In a year-end interview, Gov. Tony Evers reflects on GOP attacks on elections, ongoing struggles with COVID-19, and the fight against gerrymandering.
As Gov. Tony Evers looks ahead to 2022, he sees not only a re-election bid against an eventual Republican nominee—but he also sees the race as a test of democracy itself.
As the GOP continues to push lies about the 2020 election and pass legislation—which Evers has vetoed—aimed at making it harder to vote, the governor says such actions constitute an effort to undermine democracy in Wisconsin and the US.
“It’s a definite threat,” Evers said. “And that’s why I’m very insistent on people knowing exactly where I stand.”
Election subversion efforts were just one of the topics Evers addressed in a year-end interview with UpNorthNews. He also spoke about top issues in the 2022 gubernatorial election, the state’s continued recovery from COVID-19 as the Omicron variant spreads, and how he thinks the fight over gerrymandering will be handled now that the issue lies at the conservative-led state Supreme Court.
Beyond his position as a guard against controversial Republican legislation, Evers touted the state’s initiatives to expand broadband in rural communities—which he said have given high-speed internet access to about 300,000 households and 19,000 businesses—and fix 1,700 miles of highway and more than 1,200 bridges.
He also highlighted the state’s record-low 3% unemployment rate and newly lowered income taxes—a provision Republicans wrote into the most recent state budget that cut middle-class taxes but primarily benefited people earning $100,000 or more. Evers had originally proposed a more targeted tax cut funded by limiting a controversial tax break for manufacturers.
“What I’m saying here … is we have a record to run on,” Evers said. “That is critically important.”
Throughout the pandemic, Evers used hundreds of millions of dollars in federal COVID-19 relief money to invest in rural broadband, small businesses, farms, and more. He credited that federal relief with keeping the Wisconsin economy afloat.
“We would not have an unemployment rate at 3% if we hadn’t done that,” Evers said.
COVID Remains a Concern
With the COVID-19 pandemic surging again at the end of the year—between the arrival of the highly contagious Omicron variant, overflowing hospitals, rising death figures, and a mere trickle of people getting vaccinated—the state’s coronavirus woes are far from over.
According to data from the Department of Health Services, nearly 10,000 Wisconsinites have now died of COVID-19 and more than 950,000 have been infected. The seven-day average of new daily cases and deaths has increased rapidly since the end of October, though numbers had already been on the rise since Delta arrived in mid-summer.
Evers denied that the state is headed in the wrong direction and said his administration will continue to encourage vaccinations in any way it can.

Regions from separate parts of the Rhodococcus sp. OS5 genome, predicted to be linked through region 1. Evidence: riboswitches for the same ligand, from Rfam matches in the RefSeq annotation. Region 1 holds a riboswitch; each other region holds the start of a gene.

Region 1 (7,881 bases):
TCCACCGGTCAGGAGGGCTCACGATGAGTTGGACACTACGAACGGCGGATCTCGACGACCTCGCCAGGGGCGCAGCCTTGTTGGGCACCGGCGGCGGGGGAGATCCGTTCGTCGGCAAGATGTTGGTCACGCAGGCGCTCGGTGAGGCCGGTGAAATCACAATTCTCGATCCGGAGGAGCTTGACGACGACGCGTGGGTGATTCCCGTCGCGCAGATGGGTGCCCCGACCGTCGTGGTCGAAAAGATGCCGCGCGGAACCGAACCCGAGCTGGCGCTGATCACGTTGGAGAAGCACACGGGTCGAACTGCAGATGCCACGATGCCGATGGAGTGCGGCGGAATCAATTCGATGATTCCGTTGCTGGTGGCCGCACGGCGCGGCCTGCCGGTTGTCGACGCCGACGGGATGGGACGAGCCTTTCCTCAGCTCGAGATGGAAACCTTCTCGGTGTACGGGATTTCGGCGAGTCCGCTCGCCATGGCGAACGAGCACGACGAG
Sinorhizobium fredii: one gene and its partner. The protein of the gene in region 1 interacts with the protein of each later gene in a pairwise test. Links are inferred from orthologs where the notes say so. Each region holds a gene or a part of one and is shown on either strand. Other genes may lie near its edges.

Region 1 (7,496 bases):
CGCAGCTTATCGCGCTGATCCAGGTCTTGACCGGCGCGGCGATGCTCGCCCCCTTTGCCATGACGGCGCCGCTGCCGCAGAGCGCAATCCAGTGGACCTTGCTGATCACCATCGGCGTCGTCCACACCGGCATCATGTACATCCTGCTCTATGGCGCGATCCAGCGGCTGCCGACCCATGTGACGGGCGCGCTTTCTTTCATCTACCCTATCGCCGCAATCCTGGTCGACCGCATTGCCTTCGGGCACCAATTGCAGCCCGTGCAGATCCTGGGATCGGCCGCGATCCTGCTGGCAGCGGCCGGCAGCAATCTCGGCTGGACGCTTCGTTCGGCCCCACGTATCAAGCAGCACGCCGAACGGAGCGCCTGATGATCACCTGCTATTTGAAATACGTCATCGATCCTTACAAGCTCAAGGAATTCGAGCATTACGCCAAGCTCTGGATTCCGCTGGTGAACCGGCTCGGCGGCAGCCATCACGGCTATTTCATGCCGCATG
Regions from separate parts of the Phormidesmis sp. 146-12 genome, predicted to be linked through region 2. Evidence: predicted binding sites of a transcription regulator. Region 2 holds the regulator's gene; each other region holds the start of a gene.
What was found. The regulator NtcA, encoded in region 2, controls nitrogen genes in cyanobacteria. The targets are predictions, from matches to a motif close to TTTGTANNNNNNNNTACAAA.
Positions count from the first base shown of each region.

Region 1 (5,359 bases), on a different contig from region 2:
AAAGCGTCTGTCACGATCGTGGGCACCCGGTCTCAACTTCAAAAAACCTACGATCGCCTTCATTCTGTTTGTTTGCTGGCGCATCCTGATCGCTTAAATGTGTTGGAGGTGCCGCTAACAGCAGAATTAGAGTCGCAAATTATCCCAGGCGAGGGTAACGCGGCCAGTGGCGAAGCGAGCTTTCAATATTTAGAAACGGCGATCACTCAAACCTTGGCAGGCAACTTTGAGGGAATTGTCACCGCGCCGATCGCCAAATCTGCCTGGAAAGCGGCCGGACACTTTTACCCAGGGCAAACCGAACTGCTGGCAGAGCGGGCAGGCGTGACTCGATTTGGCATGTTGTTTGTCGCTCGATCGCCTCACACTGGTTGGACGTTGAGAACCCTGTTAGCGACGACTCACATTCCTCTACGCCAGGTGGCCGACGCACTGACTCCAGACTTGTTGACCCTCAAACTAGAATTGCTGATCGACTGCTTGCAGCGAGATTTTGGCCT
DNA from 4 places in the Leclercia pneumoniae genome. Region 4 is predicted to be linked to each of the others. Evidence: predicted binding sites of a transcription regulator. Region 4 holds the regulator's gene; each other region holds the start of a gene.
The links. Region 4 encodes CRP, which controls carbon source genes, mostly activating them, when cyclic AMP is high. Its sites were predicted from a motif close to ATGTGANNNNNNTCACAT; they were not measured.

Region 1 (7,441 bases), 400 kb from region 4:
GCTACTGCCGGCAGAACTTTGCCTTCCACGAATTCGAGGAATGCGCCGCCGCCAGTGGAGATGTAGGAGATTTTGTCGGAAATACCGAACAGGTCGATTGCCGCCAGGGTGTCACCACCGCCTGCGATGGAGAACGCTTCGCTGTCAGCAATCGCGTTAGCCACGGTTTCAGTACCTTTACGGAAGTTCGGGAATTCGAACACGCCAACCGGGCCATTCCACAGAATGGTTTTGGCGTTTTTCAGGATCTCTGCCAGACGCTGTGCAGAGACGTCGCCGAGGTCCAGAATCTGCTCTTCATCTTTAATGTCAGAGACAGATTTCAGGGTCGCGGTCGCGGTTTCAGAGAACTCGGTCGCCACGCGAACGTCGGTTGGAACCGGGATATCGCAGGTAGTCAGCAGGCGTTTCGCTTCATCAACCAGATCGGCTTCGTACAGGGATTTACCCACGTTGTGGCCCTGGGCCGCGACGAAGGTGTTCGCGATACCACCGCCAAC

“Well, I don’t think we’re backsliding, but yes, a new variant is an issue,” Evers said. “…So we’re bound and determined to make sure that we continue to get more people vaccinated. That is the bottom line.”
Still fewer than 60% of Wisconsin residents are fully vaccinated, according to DHS data, and the rate of new people receiving vaccinations has slowed to nearly a snail’s pace.
The state’s vaccine rollout peaked the week of April 4, when more than 433,000 doses were administered, but there haven’t been more than 70,000 doses administered in a single week in Wisconsin since the week of Aug. 29, even as children as young as 5 are now eligible.
“Having more information in the hands of people—and that includes testing information—the better they can make decisions on whether to be vaccinated or not,” Evers said. “We can vaccinate more people. We’re vaccinating thousands of people every day. I would hope to vaccinate many more. We’ll continue to work on that.”
Fair Maps Battle Continues
One area of middling success in Evers’ first term, and especially this year, has been the fight over gerrymandering in Wisconsin.
As a candidate and throughout his term, Evers vowed to block gerrymandering. He created a nonpartisan commission to draw fairer boundaries, which ended up proposing maps that would have decreased—but not eliminated—Republicans’ advantage. All Republicans and some Democrats voted those maps down, while Republicans passed (and Evers rejected) maps that could allow them to override Evers’ vetoes.
The issue will be argued next month before the state Supreme Court, where the justices have already ruled new maps must closely resemble the 2011 boundaries—a policy Republican lawmakers created in September—in a huge blow to fair maps advocates. Evers submitted new maps that would reduce Republicans’ advantage while making fewer boundary changes than the GOP-drawn maps.
“I think we’re in a good place to maybe prevail there, but it’s still a bit murky for me and others whether that can happen,” Evers said, noting that there is also the possibility for federal courts to make rulings on new maps.
He continued, “We think we can make some significant changes with making races more competitive and fair. It may not reach the quality that our commission met, but we’ll be working hard night and day to make sure that we have an opportunity to do that.”